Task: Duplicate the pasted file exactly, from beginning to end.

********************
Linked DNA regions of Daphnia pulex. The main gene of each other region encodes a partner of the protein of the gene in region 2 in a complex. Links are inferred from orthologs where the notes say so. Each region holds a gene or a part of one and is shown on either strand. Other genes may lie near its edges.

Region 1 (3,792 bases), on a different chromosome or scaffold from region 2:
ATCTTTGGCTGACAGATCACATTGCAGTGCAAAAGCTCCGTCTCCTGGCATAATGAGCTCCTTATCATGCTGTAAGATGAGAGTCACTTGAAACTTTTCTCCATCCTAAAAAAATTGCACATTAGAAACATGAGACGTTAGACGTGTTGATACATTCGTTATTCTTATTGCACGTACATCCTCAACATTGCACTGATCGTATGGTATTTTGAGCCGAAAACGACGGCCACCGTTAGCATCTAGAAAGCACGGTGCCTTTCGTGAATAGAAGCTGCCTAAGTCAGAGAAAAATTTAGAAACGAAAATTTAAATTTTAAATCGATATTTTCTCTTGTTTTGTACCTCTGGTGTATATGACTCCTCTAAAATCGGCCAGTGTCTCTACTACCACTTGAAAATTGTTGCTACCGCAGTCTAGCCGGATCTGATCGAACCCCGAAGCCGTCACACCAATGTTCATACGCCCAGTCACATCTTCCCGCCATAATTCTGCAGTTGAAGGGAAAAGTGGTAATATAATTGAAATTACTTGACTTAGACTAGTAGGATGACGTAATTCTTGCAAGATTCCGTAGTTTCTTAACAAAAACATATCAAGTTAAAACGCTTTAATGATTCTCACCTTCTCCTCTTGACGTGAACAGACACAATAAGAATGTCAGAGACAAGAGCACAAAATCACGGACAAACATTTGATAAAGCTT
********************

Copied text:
Linked DNA regions of Daphnia pulex. The main gene of each other region encodes a partner of the protein of the gene in region 2 in a complex. Links are inferred from orthologs where the notes say so. Each region holds a gene or a part of one and is shown on either strand. Other genes may lie near its edges.

Region 1 (3,792 bases), on a different chromosome or scaffold from region 2:
ATCTTTGGCTGACAGATCACATTGCAGTGCAAAAGCTCCGTCTCCTGGCATAATGAGCTCCTTATCATGCTGTAAGATGAGAGTCACTTGAAACTTTTCTCCATCCTAAAAAAATTGCACATTAGAAACATGAGACGTTAGACGTGTTGATACATTCGTTATTCTTATTGCACGTACATCCTCAACATTGCACTGATCGTATGGTATTTTGAGCCGAAAACGACGGCCACCGTTAGCATCTAGAAAGCACGGTGCCTTTCGTGAATAGAAGCTGCCTAAGTCAGAGAAAAATTTAGAAACGAAAATTTAAATTTTAAATCGATATTTTCTCTTGTTTTGTACCTCTGGTGTATATGACTCCTCTAAAATCGGCCAGTGTCTCTACTACCACTTGAAAATTGTTGCTACCGCAGTCTAGCCGGATCTGATCGAACCCCGAAGCCGTCACACCAATGTTCATACGCCCAGTCACATCTTCCCGCCATAATTCTGCAGTTGAAGGGAAAAGTGGTAATATAATTGAAATTACTTGACTTAGACTAGTAGGATGACGTAATTCTTGCAAGATTCCGTAGTTTCTTAACAAAAACATATCAAGTTAAAACGCTTTAATGATTCTCACCTTCTCCTCTTGACGTGAACAGACACAATAAGAATGTCAGAGACAAGAGCACAAAATCACGGACAAACATTTGATAAAGCTT